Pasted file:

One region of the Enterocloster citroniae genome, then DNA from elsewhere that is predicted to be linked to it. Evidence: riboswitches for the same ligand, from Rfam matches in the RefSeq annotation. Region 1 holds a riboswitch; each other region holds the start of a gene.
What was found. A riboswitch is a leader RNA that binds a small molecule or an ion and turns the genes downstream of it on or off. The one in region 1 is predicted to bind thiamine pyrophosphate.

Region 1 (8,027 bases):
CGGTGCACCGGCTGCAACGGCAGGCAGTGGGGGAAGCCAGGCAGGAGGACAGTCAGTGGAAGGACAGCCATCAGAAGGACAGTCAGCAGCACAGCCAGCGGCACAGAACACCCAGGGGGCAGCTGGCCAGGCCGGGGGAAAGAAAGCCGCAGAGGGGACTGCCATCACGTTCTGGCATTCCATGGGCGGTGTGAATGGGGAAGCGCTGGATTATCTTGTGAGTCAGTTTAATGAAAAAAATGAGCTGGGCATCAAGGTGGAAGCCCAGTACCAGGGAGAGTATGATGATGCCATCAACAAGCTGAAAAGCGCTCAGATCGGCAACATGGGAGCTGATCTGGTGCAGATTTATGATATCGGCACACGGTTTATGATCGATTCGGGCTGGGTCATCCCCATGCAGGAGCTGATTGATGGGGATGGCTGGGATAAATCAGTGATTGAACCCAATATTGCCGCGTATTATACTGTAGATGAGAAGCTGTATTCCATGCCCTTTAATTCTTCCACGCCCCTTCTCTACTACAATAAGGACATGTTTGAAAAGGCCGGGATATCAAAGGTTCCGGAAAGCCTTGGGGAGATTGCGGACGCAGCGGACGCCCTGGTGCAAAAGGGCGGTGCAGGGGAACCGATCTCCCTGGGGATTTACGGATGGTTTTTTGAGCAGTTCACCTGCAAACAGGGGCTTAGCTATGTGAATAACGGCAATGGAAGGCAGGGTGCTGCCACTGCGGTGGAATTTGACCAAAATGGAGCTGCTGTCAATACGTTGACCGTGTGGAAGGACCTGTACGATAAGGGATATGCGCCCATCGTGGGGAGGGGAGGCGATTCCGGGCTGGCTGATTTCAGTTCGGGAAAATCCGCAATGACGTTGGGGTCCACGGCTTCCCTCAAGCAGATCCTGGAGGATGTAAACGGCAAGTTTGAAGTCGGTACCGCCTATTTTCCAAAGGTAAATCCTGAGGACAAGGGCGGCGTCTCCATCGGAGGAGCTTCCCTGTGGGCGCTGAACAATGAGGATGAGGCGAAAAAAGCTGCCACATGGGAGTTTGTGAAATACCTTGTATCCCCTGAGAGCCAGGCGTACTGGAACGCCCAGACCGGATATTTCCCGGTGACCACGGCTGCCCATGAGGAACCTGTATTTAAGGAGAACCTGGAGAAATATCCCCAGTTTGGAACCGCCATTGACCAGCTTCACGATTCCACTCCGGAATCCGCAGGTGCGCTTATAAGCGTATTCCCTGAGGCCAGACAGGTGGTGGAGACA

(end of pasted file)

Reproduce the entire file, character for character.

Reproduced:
One region of the Enterocloster citroniae genome, then DNA from elsewhere that is predicted to be linked to it. Evidence: riboswitches for the same ligand, from Rfam matches in the RefSeq annotation. Region 1 holds a riboswitch; each other region holds the start of a gene.
What was found. A riboswitch is a leader RNA that binds a small molecule or an ion and turns the genes downstream of it on or off. The one in region 1 is predicted to bind thiamine pyrophosphate.

Region 1 (8,027 bases):
CGGTGCACCGGCTGCAACGGCAGGCAGTGGGGGAAGCCAGGCAGGAGGACAGTCAGTGGAAGGACAGCCATCAGAAGGACAGTCAGCAGCACAGCCAGCGGCACAGAACACCCAGGGGGCAGCTGGCCAGGCCGGGGGAAAGAAAGCCGCAGAGGGGACTGCCATCACGTTCTGGCATTCCATGGGCGGTGTGAATGGGGAAGCGCTGGATTATCTTGTGAGTCAGTTTAATGAAAAAAATGAGCTGGGCATCAAGGTGGAAGCCCAGTACCAGGGAGAGTATGATGATGCCATCAACAAGCTGAAAAGCGCTCAGATCGGCAACATGGGAGCTGATCTGGTGCAGATTTATGATATCGGCACACGGTTTATGATCGATTCGGGCTGGGTCATCCCCATGCAGGAGCTGATTGATGGGGATGGCTGGGATAAATCAGTGATTGAACCCAATATTGCCGCGTATTATACTGTAGATGAGAAGCTGTATTCCATGCCCTTTAATTCTTCCACGCCCCTTCTCTACTACAATAAGGACATGTTTGAAAAGGCCGGGATATCAAAGGTTCCGGAAAGCCTTGGGGAGATTGCGGACGCAGCGGACGCCCTGGTGCAAAAGGGCGGTGCAGGGGAACCGATCTCCCTGGGGATTTACGGATGGTTTTTTGAGCAGTTCACCTGCAAACAGGGGCTTAGCTATGTGAATAACGGCAATGGAAGGCAGGGTGCTGCCACTGCGGTGGAATTTGACCAAAATGGAGCTGCTGTCAATACGTTGACCGTGTGGAAGGACCTGTACGATAAGGGATATGCGCCCATCGTGGGGAGGGGAGGCGATTCCGGGCTGGCTGATTTCAGTTCGGGAAAATCCGCAATGACGTTGGGGTCCACGGCTTCCCTCAAGCAGATCCTGGAGGATGTAAACGGCAAGTTTGAAGTCGGTACCGCCTATTTTCCAAAGGTAAATCCTGAGGACAAGGGCGGCGTCTCCATCGGAGGAGCTTCCCTGTGGGCGCTGAACAATGAGGATGAGGCGAAAAAAGCTGCCACATGGGAGTTTGTGAAATACCTTGTATCCCCTGAGAGCCAGGCGTACTGGAACGCCCAGACCGGATATTTCCCGGTGACCACGGCTGCCCATGAGGAACCTGTATTTAAGGAGAACCTGGAGAAATATCCCCAGTTTGGAACCGCCATTGACCAGCTTCACGATTCCACTCCGGAATCCGCAGGTGCGCTTATAAGCGTATTCCCTGAGGCCAGACAGGTGGTGGAGACA